Windows Server 2003 - FSMO (Flexible Single Master Operations)
FSMO (Flexible Single Master Operations)
There are times when you may need to change the Domain Controller which holds one of the 5 FSMO roles. Either you could be facing a disaster recovery, where you have lost the first Windows 2003 Domain Controller, or you are organized and want to get the most out of your Active Directory Forest. Although you rarely need to deal with Microsoft's FSMO, there is the feeling that knowledge of these Operation Masters gives you power over your Windows 2003 Servers.
Topics for FSMO
For most Active Directory operations, Windows 2003 uses the multiple master model. The benefit is you can add a computer, or change a user's password on any domain controller. For example, if you have three domain controllers, you can physically create a new computer account in the NTDS.dit database on any of the three. Within five minutes (15 seconds in Windows 2003), the new computer object will be replicated to the other two domain controllers.
Technically, the Microsoft multiple master model uses a change notification mechanism. Occasionally problems arise if two administrators perform duplicate operations before the next replication cycle. For example, you created an OU called Accounts last week, today at the same instant you create new users in that OU, another administrator on another DC, deletes that OU. Active Directory does it's best to obey both administrators. It deletes the OU and creates the Users, but as it cannot create the Users in the OU because it was deleted, the result is the users are added to the orphaned objects in the 'LostAndFound' folder. You can troubleshoot what has happed by locating the 'LostAndFound' folder in Active Directory Users and Computers.
From the View Menu in Active Directory Users and Computer,
It was worth investigating how Active Directory handles orphaned objects because the point of FSMO is that a few operations are so critical that only one domain controller can carry out that process. Imagine what would happen if two administrators tried to make different changes to the same schema object - chaos. That is why administrators can only change the schema on one Domain Controller. Emulating a PDC is the most famous example of such a Single Master Operation; creating a new child domain would be another example.
There are just five operations where the usual multiple master model breaks down, and the Active Directory task must only be carried out on one Domain Controller. FSMO roles:
(There is a also an important Global Catalog Role, however its not a FSMO role as you can have more than one Global Catalog. See more on Global Catalog Server)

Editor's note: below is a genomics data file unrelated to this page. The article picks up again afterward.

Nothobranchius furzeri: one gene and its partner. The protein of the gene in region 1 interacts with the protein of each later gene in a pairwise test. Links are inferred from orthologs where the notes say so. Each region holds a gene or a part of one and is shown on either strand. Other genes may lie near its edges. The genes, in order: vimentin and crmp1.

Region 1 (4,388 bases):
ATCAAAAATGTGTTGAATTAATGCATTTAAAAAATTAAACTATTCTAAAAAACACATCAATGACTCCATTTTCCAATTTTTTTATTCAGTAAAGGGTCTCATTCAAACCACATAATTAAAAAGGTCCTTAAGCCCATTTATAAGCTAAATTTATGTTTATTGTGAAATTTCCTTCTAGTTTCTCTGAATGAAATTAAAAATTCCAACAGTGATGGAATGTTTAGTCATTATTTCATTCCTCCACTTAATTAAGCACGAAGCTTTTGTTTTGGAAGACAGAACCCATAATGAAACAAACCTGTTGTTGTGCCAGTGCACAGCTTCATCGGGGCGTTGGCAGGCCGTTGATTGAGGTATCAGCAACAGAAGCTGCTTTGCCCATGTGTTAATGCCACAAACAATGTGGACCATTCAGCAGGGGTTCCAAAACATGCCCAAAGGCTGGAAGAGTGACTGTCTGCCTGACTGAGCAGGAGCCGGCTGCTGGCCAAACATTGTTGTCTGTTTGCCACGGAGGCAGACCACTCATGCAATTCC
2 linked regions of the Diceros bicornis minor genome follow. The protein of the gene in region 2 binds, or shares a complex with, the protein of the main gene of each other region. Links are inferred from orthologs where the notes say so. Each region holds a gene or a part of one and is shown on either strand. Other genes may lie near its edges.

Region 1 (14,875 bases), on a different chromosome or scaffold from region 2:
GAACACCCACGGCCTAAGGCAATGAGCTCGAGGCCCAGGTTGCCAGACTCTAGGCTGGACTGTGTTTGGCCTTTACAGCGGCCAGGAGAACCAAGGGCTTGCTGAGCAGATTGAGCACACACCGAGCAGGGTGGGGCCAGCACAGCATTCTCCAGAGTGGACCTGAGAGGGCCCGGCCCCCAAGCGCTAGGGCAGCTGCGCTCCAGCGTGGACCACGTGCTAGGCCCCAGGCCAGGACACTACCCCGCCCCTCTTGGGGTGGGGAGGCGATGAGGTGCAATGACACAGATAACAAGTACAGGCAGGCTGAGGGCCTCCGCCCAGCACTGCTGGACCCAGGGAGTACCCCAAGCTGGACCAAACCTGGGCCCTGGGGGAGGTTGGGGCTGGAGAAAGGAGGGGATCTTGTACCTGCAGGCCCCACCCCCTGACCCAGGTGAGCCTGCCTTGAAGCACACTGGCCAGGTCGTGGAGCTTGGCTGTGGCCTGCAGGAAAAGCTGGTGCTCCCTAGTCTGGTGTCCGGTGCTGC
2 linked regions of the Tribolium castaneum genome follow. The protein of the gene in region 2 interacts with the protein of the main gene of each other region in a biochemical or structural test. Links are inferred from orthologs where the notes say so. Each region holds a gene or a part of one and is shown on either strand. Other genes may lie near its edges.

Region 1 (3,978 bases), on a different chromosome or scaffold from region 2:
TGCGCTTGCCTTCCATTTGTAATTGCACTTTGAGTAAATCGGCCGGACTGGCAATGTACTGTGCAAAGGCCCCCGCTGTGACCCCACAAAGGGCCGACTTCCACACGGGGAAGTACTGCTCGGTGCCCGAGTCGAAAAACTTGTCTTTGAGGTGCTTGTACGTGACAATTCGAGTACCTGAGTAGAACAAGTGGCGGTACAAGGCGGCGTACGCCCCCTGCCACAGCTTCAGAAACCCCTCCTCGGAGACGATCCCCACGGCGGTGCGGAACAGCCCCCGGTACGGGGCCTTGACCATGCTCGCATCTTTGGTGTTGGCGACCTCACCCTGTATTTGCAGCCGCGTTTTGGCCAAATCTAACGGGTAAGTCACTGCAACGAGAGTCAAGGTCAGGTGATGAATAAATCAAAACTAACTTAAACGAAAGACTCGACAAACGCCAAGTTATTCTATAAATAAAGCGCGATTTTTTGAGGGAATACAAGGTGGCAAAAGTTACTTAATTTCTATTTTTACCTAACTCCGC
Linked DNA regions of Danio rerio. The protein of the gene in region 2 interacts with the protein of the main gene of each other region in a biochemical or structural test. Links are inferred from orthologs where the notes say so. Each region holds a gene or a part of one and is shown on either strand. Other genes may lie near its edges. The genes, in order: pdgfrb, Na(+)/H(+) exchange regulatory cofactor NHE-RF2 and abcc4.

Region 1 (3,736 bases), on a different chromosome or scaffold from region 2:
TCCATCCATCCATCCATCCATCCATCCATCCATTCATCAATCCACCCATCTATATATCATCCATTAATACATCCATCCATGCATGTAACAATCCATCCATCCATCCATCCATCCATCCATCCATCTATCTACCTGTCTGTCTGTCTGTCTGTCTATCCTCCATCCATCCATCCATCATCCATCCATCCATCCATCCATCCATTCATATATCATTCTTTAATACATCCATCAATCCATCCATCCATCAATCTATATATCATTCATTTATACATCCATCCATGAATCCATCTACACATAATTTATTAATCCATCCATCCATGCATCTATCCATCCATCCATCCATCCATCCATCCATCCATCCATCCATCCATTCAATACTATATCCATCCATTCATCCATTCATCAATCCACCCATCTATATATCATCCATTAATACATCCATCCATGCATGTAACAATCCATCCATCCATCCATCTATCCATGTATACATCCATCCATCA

How many FSMO Domain controllers in your Forest?
Three of the FSMO roles (1. 2. and 3.) are held in each domain, whilst two (4. 5.) are unique to the entire forest. Thus, if you have three domains there will be 3 PDC emulators, but only 1 Schema Master.
SolarWinds have produced three Active Directory add-ons. These free utilities have been approved by Microsoft, and will help to manage your domain by:
RID, PDC, Infrastructure (1. 2. and 3.)
You can discover which server holds the Operation Master by opening Active Directory Users and Computers, right-click your Domain and select Properties, Operations Masters.
Domain Naming Master (4.)
To see the Domain Naming Master (4.), navigate to the little used, Active Directory Domains and Trusts, right-click your Domain and select Properties, Operations Masters.
Schema Master (5.)
The Schema Master (5.) is the most difficult FSMO to find. The reason is the Schema snap-in is hidden by default. Perhaps is this is Microsoft saying - don't mess with the object definitions. However, you can reveal the Schema and its FSMO settings thus:
1) Register the Schema Snap with this command, RUN regsvr32 schmmgmt.dll
2) Run MMC, File menu, Add\Remove Snap-in, click the Add button and select,
3) Select Active Directory Schema, right-click, Operations Master.
I have to confess a hidden agenda with FSMO. If I want to instantly know how well someone knows Active Directory, I introduce FSMO into the conversation and watch their reaction. Professionals will know what FSMO means and its significance, amateurs just frown.
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